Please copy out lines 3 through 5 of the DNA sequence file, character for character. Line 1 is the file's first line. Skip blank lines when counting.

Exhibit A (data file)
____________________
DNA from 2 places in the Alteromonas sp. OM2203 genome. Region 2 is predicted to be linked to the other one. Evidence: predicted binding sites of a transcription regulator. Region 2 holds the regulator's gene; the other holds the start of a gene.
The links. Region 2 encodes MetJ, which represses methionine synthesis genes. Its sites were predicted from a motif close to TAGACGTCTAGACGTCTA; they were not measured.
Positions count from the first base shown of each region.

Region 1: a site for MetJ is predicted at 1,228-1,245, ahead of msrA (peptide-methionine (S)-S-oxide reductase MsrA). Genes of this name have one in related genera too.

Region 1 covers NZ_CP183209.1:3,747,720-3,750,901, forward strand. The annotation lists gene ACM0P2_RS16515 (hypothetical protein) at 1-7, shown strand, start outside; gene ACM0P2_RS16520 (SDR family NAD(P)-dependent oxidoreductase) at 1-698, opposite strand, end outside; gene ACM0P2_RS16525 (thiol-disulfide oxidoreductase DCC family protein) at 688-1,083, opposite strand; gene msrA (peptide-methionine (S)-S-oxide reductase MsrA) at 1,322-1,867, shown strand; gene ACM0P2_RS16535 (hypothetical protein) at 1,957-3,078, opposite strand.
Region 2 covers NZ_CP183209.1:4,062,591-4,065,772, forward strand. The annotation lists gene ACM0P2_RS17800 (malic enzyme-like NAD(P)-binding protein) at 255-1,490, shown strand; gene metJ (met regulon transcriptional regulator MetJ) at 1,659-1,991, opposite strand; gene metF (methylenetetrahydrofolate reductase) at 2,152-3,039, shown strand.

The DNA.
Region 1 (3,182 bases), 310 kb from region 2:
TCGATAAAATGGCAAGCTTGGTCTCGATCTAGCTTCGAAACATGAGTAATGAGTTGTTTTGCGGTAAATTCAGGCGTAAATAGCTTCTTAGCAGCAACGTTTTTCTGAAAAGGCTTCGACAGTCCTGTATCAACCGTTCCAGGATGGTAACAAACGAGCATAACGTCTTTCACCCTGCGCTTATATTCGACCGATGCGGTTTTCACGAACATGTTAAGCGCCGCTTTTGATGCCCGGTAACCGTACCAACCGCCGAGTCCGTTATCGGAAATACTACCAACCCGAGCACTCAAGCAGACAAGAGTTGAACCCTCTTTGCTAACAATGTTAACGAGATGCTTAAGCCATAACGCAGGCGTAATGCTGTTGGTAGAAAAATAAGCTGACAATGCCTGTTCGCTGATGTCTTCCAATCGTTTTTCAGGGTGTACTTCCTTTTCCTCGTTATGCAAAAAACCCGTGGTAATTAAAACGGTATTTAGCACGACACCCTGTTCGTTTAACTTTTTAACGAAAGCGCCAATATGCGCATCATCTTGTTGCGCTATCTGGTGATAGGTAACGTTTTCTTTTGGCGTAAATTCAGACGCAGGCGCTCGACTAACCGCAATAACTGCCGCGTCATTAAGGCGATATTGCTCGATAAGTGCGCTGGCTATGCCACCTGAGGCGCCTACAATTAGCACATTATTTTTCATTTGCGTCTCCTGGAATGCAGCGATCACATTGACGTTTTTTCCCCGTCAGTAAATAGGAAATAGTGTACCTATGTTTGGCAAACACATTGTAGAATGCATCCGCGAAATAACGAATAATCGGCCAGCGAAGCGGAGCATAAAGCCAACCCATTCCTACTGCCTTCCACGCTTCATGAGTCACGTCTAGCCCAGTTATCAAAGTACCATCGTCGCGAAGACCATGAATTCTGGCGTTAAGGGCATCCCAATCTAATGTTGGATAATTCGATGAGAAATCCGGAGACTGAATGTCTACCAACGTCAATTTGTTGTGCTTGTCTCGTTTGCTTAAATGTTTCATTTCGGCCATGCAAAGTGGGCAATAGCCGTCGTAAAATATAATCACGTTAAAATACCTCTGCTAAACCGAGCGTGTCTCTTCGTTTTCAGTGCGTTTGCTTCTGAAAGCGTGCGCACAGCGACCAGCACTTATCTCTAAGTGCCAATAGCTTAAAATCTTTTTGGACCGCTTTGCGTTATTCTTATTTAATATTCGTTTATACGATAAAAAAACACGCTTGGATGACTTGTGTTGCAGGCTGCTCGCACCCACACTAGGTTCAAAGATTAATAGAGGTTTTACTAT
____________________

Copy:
Positions count from the first base shown of each region.

Region 1: a site for MetJ is predicted at 1,228-1,245, ahead of msrA (peptide-methionine (S)-S-oxide reductase MsrA). Genes of this name have one in related genera too.

Region 1 covers NZ_CP183209.1:3,747,720-3,750,901, forward strand. The annotation lists gene ACM0P2_RS16515 (hypothetical protein) at 1-7, shown strand, start outside; gene ACM0P2_RS16520 (SDR family NAD(P)-dependent oxidoreductase) at 1-698, opposite strand, end outside; gene ACM0P2_RS16525 (thiol-disulfide oxidoreductase DCC family protein) at 688-1,083, opposite strand; gene msrA (peptide-methionine (S)-S-oxide reductase MsrA) at 1,322-1,867, shown strand; gene ACM0P2_RS16535 (hypothetical protein) at 1,957-3,078, opposite strand.